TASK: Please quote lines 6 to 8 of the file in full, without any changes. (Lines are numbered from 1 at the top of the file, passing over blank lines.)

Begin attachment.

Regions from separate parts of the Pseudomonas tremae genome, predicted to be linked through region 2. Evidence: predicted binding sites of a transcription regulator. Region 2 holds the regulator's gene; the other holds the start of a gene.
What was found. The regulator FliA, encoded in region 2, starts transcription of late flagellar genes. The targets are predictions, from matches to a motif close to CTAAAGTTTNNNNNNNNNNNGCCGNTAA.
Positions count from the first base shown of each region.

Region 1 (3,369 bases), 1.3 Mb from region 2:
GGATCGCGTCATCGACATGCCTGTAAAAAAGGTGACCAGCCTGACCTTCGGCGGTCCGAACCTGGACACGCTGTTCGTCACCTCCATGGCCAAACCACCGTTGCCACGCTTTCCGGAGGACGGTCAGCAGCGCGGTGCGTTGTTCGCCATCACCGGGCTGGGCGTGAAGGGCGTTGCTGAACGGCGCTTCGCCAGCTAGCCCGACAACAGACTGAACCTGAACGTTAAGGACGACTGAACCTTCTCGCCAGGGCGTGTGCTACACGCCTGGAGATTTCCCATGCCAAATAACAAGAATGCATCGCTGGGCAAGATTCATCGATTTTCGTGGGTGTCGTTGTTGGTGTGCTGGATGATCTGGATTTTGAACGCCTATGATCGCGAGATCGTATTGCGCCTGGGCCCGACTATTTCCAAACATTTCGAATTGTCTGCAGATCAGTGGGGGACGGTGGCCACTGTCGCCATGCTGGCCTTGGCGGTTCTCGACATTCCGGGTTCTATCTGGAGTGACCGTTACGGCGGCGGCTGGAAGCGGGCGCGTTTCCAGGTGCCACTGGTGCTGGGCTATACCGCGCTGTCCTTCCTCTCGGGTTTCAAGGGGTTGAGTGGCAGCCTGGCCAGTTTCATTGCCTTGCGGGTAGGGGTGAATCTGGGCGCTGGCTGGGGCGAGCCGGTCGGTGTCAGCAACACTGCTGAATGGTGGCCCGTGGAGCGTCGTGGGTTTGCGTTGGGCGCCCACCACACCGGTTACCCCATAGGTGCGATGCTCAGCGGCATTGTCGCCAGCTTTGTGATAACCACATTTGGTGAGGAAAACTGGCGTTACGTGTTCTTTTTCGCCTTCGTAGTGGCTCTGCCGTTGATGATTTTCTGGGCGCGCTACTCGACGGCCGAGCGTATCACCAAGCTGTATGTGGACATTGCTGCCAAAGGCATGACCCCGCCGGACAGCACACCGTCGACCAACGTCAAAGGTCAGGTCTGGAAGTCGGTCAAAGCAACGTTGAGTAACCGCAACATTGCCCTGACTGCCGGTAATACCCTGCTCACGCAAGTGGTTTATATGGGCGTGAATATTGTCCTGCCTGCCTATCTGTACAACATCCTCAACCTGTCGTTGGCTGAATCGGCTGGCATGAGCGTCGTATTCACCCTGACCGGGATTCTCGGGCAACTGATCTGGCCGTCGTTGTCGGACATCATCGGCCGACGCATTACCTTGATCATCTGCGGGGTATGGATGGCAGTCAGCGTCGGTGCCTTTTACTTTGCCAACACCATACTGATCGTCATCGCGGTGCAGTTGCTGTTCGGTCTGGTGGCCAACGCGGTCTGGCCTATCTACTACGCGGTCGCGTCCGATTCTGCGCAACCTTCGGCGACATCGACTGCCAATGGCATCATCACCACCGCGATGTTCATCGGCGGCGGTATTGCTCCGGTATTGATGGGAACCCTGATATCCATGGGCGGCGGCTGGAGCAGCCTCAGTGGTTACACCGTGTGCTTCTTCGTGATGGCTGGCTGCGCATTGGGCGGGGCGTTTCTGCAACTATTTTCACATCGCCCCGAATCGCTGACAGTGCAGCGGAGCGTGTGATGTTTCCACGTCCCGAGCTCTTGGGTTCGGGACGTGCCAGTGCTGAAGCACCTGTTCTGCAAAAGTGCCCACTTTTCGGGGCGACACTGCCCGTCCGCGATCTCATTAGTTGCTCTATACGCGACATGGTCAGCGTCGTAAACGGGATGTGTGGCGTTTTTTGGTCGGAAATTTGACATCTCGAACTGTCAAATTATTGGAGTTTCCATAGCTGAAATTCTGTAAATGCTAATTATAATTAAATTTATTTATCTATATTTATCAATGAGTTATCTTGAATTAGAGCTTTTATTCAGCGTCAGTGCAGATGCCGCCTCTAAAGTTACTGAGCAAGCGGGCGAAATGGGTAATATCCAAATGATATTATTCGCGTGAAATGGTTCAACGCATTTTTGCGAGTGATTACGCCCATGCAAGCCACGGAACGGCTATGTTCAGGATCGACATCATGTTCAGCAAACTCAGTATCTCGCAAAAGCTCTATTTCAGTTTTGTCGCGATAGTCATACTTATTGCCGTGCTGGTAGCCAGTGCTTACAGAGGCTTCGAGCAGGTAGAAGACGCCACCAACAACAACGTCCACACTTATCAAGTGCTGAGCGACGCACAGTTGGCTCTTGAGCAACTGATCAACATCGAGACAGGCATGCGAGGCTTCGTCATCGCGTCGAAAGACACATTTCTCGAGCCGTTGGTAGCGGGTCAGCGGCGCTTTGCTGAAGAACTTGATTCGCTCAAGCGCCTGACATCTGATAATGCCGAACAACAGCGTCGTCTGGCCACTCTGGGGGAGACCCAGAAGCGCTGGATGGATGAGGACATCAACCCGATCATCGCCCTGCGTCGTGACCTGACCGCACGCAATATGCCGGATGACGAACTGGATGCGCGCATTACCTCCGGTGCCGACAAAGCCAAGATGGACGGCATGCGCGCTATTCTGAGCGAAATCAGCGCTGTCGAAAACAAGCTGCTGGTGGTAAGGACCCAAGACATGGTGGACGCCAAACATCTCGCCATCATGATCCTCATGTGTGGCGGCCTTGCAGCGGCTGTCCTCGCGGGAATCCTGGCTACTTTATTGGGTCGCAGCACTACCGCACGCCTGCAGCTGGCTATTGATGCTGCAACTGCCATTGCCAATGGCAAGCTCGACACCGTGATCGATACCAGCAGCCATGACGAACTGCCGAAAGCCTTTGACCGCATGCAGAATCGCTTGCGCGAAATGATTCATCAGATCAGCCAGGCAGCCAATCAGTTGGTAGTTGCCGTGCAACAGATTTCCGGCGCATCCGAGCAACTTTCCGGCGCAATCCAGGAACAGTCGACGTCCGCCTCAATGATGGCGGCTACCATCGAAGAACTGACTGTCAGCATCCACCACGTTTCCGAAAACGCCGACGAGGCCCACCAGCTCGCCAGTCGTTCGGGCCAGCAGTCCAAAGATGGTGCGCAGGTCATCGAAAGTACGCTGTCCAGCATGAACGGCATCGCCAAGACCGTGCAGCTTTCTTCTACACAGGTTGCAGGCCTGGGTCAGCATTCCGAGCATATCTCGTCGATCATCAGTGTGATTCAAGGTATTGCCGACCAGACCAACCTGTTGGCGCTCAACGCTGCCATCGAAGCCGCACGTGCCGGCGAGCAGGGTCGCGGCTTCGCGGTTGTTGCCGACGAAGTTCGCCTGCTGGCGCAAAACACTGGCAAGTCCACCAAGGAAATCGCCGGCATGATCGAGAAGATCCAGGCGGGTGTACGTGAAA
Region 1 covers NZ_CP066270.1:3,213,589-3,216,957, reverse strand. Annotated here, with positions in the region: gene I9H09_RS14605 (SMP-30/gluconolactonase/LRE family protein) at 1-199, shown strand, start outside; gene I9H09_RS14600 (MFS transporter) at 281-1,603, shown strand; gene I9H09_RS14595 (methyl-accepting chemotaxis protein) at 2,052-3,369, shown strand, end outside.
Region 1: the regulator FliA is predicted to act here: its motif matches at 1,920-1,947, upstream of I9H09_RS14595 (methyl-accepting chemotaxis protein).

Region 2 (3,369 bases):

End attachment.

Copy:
Region 1 covers NZ_CP066270.1:3,213,589-3,216,957, reverse strand. Annotated here, with positions in the region: gene I9H09_RS14605 (SMP-30/gluconolactonase/LRE family protein) at 1-199, shown strand, start outside; gene I9H09_RS14600 (MFS transporter) at 281-1,603, shown strand; gene I9H09_RS14595 (methyl-accepting chemotaxis protein) at 2,052-3,369, shown strand, end outside.
Region 1: the regulator FliA is predicted to act here: its motif matches at 1,920-1,947, upstream of I9H09_RS14595 (methyl-accepting chemotaxis protein).

Region 2 (3,369 bases):